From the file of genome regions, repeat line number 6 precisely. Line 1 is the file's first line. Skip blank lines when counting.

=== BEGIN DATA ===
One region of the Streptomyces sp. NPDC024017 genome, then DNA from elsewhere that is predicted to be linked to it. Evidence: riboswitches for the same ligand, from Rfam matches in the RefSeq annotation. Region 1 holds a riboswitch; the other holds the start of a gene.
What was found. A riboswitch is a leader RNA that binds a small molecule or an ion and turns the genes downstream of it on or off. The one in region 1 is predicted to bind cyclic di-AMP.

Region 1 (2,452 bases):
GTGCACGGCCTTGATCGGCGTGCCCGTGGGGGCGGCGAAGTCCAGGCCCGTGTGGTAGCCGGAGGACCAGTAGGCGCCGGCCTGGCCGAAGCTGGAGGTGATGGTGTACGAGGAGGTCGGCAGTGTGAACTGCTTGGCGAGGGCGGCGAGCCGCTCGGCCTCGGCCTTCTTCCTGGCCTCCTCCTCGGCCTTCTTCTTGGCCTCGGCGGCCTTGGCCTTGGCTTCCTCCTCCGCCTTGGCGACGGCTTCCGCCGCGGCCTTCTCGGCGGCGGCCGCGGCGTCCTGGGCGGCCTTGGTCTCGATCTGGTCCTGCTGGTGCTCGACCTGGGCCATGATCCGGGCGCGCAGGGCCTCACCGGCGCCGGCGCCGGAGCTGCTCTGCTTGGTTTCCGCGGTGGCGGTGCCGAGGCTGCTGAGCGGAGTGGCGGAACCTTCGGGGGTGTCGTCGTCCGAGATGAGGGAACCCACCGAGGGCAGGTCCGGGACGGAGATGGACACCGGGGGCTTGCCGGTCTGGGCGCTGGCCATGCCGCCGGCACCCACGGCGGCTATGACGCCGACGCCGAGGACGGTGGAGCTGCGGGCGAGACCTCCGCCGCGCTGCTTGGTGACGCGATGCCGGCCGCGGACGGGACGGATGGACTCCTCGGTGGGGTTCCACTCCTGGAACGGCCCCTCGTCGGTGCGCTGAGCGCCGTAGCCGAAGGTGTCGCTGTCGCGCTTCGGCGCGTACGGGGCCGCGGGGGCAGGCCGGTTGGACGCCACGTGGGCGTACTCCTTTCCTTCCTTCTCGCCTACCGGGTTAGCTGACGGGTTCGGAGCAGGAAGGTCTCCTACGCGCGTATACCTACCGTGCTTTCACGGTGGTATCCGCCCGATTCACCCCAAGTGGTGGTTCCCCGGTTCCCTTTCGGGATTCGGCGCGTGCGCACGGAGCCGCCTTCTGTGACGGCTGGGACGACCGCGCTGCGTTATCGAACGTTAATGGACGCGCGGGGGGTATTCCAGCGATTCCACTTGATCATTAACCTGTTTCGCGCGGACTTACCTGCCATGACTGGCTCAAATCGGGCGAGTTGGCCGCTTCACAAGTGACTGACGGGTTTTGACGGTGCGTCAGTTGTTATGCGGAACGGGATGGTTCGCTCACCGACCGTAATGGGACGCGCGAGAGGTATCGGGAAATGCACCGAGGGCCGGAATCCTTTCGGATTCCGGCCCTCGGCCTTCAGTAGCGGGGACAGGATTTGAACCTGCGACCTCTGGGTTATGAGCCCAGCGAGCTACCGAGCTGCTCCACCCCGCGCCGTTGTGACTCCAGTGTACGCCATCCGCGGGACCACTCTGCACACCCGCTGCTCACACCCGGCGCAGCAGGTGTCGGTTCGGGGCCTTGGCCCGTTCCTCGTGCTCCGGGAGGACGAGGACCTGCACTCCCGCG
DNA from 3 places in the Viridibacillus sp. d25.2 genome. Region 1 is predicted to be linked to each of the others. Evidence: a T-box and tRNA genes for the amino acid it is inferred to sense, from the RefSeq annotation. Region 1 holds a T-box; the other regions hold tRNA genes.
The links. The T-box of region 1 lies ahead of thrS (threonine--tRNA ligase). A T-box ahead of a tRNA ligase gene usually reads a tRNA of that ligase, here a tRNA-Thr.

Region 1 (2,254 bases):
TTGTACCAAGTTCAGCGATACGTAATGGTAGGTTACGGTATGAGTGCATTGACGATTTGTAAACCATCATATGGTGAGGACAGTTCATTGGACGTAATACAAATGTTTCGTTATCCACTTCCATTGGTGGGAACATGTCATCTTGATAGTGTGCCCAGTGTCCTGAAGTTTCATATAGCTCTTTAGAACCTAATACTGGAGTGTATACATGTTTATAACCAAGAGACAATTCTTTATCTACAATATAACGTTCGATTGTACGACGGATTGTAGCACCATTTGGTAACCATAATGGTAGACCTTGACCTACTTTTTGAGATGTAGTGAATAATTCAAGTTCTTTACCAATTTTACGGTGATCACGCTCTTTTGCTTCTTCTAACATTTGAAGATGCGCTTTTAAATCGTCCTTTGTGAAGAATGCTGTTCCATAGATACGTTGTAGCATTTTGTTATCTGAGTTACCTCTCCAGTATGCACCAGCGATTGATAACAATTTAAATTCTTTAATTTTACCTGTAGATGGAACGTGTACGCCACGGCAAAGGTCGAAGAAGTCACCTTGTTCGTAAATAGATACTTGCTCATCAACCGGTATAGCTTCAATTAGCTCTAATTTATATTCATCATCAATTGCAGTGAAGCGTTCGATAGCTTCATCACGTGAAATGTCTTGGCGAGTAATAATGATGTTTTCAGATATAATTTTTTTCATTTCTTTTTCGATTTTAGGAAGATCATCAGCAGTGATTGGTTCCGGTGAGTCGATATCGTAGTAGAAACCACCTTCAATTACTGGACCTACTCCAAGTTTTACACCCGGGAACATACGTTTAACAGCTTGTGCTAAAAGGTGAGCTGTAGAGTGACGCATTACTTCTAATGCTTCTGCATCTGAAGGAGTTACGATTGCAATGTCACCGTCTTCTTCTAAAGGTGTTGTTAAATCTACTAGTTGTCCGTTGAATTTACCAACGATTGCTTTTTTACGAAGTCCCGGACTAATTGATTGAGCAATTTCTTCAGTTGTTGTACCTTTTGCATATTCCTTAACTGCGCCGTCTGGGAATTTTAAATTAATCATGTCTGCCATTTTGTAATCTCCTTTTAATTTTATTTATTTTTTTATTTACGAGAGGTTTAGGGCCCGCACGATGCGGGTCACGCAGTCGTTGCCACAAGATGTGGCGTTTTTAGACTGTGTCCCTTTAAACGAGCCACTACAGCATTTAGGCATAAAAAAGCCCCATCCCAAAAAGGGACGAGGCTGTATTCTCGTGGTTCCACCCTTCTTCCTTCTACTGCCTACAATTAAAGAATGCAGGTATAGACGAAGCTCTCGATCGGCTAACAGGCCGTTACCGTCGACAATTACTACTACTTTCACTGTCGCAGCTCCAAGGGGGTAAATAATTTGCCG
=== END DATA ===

The links. The T-box of region 1 lies ahead of thrS (threonine--tRNA ligase). A T-box ahead of a tRNA ligase gene usually reads a tRNA of that ligase, here a tRNA-Thr.